When a lawsuit alleging medical malpractice is dismissed for failure to comply with one of the requirements — the certificate of qualified expert — the procedural requirements of the law governing medical malpractice in Maryland must be met. In this instance, the decision by Maryland’s Court of Special Appeals means that a lawsuit where the court found the certificate to be deficient must go all the way back to the administrative agency where such claims must be first be filed, rather than get another filing in trial court.
Medical malpractice claims in Maryland are governed by the Health Care Malpractice Claims Act (HCMCA). Under the HCMCA, medical malpractice claims must first be submitted to arbitration before they are filed in circuit court. In addition, a certificate of qualified expert and report must also be filed. This takes place through an administrative agency, the Health Claims Arbitration Dispute Resolution Office (HCADRO). These requirements are important. Lawsuits have been dismissed for the failure to provide a certificate or a report. In addition, if the certificate is found to be lacking or deficient, the case can get dismissed. The arbitration requirement was put into place because of a perceived crisis in medical malpractice litigation. Lawmakers were persuaded that adding the arbitration and certificate requirements would prevent medical malpractice claims perceived to be weak or bad from clogging the courts.
But, one of the questions in a recent case decided by the appellate court was whether the dismissal of a lawsuit because the trial court had ruled that the certificate was deficient meant that the case should go back to the administrative agency or the courts.
Puppolo v. Adventist Healthcare, Inc. and others, stared with Nancy Puppolo’s arrival at Washington Adventist Hospital (WAH) by ambulance in August 2006. Puppolo had had a stroke the night before. She lapsed into a coma and suffered complication that included hospital-acquired bacterial infections before dying sometime later. Puppolo’s daughter, Celeste, sued Adventist Healthcare, Inc. and one of the treating doctors, alleging negligence in Mrs. Puppolo’s death.
However, Puppolo first filed a claim with HCADRO against WAH and the doctor that included a certificate and report prepared by a neurologist. The parties waived arbitration and Puppolo then filed a complaint in the Circuit Court for Montgomery County, alleging that the healthcare providers breached the standard of care when treating her mother. But, the trial court dismissed the case, determining that the certificate was deficient because it did not identify the licensed professionals at WAH whom she alleged breached the standard of care. The court also eventually granted WAH and the doctor’s motions for summary judgment and denied Puppolo’s request to correct the deficiencies in the certificate.
Puppolo appealed. The appellate court agreed with the trial court. Puppolo contended that the circuit court had made a mistake in dismissing the complaint against Adventist because she had filed a new civil action in a forum allowed under Maryland law. In Section 5-119 of the section of Maryland dealing with courts and judicial proceedings, if a party’s civil action or claim is dismissed without prejudice, the party may commence a new civil action or claim for the same cause against the parties on or before the latter of the explanation of the statute of limitations or 60 days from the date of dismissal.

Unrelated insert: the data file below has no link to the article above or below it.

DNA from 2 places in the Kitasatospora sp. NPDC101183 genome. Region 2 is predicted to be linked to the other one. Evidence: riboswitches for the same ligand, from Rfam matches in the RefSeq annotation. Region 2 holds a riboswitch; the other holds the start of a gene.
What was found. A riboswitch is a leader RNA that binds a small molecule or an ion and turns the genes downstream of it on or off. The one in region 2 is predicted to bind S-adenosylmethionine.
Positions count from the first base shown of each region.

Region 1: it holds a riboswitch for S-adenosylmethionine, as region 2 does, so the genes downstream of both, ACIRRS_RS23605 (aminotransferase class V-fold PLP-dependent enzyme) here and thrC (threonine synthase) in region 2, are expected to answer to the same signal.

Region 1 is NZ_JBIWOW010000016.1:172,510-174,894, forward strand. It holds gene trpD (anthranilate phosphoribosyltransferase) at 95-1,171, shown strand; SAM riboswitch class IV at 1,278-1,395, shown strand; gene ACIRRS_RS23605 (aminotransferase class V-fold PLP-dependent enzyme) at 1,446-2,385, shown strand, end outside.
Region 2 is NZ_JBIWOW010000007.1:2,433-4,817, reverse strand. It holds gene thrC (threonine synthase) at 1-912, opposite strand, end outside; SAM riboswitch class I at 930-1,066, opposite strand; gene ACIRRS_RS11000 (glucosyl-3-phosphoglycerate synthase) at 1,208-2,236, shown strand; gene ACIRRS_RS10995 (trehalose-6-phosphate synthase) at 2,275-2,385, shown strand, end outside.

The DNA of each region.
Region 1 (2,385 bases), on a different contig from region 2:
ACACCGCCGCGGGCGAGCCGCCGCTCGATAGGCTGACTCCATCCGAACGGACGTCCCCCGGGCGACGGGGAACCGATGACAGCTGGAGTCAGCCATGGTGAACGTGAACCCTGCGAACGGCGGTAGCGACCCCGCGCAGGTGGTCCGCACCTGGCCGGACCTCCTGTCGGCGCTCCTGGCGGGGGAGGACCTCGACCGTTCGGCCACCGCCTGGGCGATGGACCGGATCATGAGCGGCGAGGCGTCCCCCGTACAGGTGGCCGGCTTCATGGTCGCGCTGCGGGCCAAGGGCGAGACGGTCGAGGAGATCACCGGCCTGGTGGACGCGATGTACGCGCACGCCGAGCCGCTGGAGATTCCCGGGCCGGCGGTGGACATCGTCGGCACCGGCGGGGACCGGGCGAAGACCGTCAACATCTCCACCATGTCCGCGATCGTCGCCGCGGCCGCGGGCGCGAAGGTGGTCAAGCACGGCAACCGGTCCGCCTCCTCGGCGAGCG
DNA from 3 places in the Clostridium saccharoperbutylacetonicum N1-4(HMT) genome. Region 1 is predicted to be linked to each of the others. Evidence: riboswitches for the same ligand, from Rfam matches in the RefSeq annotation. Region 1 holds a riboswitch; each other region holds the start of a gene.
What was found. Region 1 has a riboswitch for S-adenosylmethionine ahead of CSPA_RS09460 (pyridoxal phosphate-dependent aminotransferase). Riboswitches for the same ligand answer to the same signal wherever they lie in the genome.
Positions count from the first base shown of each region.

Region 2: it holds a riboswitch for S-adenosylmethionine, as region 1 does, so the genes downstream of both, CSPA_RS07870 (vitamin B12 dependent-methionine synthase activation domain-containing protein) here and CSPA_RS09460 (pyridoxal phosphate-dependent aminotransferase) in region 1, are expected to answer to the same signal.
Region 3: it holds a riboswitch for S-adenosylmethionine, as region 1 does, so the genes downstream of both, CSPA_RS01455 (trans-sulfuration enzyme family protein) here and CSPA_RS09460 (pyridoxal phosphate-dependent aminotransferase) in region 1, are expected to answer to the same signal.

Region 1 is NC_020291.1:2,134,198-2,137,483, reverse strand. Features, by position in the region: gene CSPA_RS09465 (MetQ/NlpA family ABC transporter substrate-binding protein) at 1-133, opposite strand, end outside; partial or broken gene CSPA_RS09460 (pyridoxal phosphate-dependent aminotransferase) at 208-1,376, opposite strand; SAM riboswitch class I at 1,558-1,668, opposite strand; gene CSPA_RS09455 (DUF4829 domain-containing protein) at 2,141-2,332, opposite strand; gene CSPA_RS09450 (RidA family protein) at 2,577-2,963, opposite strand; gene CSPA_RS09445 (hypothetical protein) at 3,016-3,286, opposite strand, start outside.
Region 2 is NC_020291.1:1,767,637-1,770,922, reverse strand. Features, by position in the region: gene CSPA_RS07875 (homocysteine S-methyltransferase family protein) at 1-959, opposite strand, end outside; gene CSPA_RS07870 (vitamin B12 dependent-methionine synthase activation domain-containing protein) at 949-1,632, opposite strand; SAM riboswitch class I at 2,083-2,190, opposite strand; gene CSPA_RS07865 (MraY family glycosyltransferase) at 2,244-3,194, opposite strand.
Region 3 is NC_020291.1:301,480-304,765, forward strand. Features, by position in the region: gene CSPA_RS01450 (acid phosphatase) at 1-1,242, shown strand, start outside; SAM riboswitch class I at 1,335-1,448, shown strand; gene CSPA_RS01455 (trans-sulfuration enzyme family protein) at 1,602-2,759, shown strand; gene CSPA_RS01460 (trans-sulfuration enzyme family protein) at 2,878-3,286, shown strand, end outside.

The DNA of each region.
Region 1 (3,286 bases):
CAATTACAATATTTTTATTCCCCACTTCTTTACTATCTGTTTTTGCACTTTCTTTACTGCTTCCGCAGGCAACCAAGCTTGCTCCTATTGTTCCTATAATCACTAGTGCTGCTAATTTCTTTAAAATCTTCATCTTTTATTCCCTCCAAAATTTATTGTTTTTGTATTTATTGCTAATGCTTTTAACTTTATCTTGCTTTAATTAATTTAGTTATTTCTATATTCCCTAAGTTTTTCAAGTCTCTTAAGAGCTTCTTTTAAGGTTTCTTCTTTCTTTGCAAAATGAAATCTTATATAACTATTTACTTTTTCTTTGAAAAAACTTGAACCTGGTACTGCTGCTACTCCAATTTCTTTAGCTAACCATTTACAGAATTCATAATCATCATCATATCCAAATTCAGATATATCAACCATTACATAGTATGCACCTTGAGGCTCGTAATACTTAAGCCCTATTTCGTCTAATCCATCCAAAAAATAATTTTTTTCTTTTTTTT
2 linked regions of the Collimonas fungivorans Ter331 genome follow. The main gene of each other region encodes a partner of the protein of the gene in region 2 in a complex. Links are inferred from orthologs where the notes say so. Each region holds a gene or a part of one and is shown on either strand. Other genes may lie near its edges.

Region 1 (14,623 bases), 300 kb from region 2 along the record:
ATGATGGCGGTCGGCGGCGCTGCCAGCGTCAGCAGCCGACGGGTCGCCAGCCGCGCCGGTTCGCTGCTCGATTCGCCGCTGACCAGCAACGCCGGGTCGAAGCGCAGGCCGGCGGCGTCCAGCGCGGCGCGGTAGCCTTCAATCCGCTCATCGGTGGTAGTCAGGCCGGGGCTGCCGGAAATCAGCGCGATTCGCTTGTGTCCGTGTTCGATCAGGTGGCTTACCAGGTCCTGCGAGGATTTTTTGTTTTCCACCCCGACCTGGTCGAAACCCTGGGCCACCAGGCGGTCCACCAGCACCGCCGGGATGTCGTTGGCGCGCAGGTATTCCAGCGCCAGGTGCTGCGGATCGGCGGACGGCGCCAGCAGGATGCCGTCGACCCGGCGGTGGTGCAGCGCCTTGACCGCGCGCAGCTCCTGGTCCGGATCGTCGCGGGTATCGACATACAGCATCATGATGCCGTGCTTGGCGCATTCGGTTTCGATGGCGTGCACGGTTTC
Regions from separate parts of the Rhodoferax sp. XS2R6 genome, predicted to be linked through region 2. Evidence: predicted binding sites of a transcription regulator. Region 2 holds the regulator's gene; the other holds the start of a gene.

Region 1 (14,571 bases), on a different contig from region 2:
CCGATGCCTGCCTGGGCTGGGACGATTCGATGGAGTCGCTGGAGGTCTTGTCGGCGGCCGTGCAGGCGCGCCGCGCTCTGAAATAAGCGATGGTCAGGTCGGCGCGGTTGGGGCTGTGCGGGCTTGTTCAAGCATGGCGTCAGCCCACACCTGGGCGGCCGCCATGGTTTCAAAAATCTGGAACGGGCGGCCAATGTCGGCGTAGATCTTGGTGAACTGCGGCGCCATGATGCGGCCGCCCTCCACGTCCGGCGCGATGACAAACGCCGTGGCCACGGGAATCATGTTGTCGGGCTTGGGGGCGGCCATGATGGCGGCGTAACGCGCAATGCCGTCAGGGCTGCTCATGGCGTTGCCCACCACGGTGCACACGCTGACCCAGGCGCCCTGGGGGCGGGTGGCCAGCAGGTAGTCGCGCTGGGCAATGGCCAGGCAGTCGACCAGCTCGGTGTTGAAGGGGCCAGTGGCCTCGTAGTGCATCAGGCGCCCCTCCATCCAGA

Puppolo argued that the statute allowed her to resurrect her claim as a new civil action — allowing a second filing in trial court — rather than beginning again by going all the back to HCARDO. She argued that the use of the word “or” in the phrase “commence a new civil action or claim for the same cause” meant that a party has a choice between alternatives. Adventist argued that a party does not have the option to circumvent compliance with the other procedural requirements of the HCMCA.
“In our view, Adventist has the better of the arguments,” the court responded. Looking at the section of the law — Section 5-119 of Courts and Judicial Proceedings — at issue in the case, the court observed that it not specify where a “cured” civil action should be filed, but that Adventist’s argument would circumvent the arbitration process.
Puppolo claimed that her second court filing tolled the statute of limitations. WAH argued that HCADRO should address the issue. The court agreed with WAH.
The appellate court also ruled that the trial court had not abused its discretion when it did not allow Puppolo to fix the deficiencies in her identification of the expert witness during the discovery period in the case against WAH. Puppolo did not comply with the scheduling order in identifying the expert, nor did she respond to the motion for summary judgment which was pending for failure to identify an expert and the court noted that this lack of response was “consistent with the history in the case.”
Belsky, Weinberg and Horowitz has many years of experience dealing with medical malpractice matters, including the certificate requirement and arbitration. Call us today at 410.234.0100 and let us help you.